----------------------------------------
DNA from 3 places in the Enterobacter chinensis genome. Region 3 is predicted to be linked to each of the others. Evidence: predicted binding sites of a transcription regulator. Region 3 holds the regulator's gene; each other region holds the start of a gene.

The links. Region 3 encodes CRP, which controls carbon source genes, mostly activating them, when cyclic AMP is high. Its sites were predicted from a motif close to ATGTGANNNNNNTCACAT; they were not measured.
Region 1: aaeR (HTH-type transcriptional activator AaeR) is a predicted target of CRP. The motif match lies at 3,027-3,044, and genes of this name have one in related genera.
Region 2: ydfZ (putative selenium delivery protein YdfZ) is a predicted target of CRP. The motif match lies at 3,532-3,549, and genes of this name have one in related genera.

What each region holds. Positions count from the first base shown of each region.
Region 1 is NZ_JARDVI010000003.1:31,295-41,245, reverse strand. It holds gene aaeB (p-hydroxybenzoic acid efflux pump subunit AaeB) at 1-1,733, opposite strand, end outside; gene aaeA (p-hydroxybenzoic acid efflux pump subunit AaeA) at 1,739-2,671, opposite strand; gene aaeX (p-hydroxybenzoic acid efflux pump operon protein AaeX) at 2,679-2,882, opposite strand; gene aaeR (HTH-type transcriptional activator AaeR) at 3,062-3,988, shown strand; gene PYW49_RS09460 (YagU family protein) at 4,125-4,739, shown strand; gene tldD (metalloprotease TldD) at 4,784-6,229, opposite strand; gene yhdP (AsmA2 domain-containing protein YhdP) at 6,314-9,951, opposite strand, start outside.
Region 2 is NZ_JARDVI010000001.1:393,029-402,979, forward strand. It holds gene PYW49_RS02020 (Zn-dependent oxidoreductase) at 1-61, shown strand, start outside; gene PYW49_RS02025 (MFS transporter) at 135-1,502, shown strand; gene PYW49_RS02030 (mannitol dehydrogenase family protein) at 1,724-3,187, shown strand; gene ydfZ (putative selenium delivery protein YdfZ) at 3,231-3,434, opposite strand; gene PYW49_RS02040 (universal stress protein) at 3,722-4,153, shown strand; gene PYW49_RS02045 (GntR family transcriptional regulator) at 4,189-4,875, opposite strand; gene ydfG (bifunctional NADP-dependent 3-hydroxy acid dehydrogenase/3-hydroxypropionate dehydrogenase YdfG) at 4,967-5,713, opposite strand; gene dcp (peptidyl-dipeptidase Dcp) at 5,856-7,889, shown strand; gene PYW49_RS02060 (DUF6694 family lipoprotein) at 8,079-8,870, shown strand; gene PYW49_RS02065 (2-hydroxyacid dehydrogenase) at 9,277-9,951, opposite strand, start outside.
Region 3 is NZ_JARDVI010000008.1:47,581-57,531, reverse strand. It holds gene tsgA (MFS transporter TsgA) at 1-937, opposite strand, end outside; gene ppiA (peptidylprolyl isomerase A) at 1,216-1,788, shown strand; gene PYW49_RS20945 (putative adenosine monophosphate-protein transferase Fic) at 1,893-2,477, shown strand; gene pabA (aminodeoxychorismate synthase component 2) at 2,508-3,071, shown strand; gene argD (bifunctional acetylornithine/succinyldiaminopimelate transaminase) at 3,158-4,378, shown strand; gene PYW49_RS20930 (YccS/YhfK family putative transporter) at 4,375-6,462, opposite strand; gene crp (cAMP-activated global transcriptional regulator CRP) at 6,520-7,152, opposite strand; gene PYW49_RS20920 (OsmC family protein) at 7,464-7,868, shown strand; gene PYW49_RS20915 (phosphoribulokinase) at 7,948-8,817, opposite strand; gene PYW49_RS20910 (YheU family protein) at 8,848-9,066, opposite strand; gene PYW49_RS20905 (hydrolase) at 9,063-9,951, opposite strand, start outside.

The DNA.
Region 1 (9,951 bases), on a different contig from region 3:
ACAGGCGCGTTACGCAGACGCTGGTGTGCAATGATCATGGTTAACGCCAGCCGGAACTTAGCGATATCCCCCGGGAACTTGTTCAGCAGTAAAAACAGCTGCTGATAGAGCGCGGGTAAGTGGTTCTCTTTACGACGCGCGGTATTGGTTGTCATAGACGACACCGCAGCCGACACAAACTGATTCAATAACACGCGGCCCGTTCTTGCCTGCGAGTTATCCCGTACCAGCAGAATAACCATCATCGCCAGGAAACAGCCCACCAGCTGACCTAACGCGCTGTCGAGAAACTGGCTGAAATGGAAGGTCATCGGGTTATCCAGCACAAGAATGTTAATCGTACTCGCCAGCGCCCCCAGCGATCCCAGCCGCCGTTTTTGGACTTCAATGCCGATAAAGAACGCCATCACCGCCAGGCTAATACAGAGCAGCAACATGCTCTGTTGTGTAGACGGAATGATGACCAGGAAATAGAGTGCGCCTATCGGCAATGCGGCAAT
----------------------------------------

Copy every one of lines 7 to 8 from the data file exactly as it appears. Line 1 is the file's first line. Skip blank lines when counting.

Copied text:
Region 2 is NZ_JARDVI010000001.1:393,029-402,979, forward strand. It holds gene PYW49_RS02020 (Zn-dependent oxidoreductase) at 1-61, shown strand, start outside; gene PYW49_RS02025 (MFS transporter) at 135-1,502, shown strand; gene PYW49_RS02030 (mannitol dehydrogenase family protein) at 1,724-3,187, shown strand; gene ydfZ (putative selenium delivery protein YdfZ) at 3,231-3,434, opposite strand; gene PYW49_RS02040 (universal stress protein) at 3,722-4,153, shown strand; gene PYW49_RS02045 (GntR family transcriptional regulator) at 4,189-4,875, opposite strand; gene ydfG (bifunctional NADP-dependent 3-hydroxy acid dehydrogenase/3-hydroxypropionate dehydrogenase YdfG) at 4,967-5,713, opposite strand; gene dcp (peptidyl-dipeptidase Dcp) at 5,856-7,889, shown strand; gene PYW49_RS02060 (DUF6694 family lipoprotein) at 8,079-8,870, shown strand; gene PYW49_RS02065 (2-hydroxyacid dehydrogenase) at 9,277-9,951, opposite strand, start outside.
Region 3 is NZ_JARDVI010000008.1:47,581-57,531, reverse strand. It holds gene tsgA (MFS transporter TsgA) at 1-937, opposite strand, end outside; gene ppiA (peptidylprolyl isomerase A) at 1,216-1,788, shown strand; gene PYW49_RS20945 (putative adenosine monophosphate-protein transferase Fic) at 1,893-2,477, shown strand; gene pabA (aminodeoxychorismate synthase component 2) at 2,508-3,071, shown strand; gene argD (bifunctional acetylornithine/succinyldiaminopimelate transaminase) at 3,158-4,378, shown strand; gene PYW49_RS20930 (YccS/YhfK family putative transporter) at 4,375-6,462, opposite strand; gene crp (cAMP-activated global transcriptional regulator CRP) at 6,520-7,152, opposite strand; gene PYW49_RS20920 (OsmC family protein) at 7,464-7,868, shown strand; gene PYW49_RS20915 (phosphoribulokinase) at 7,948-8,817, opposite strand; gene PYW49_RS20910 (YheU family protein) at 8,848-9,066, opposite strand; gene PYW49_RS20905 (hydrolase) at 9,063-9,951, opposite strand, start outside.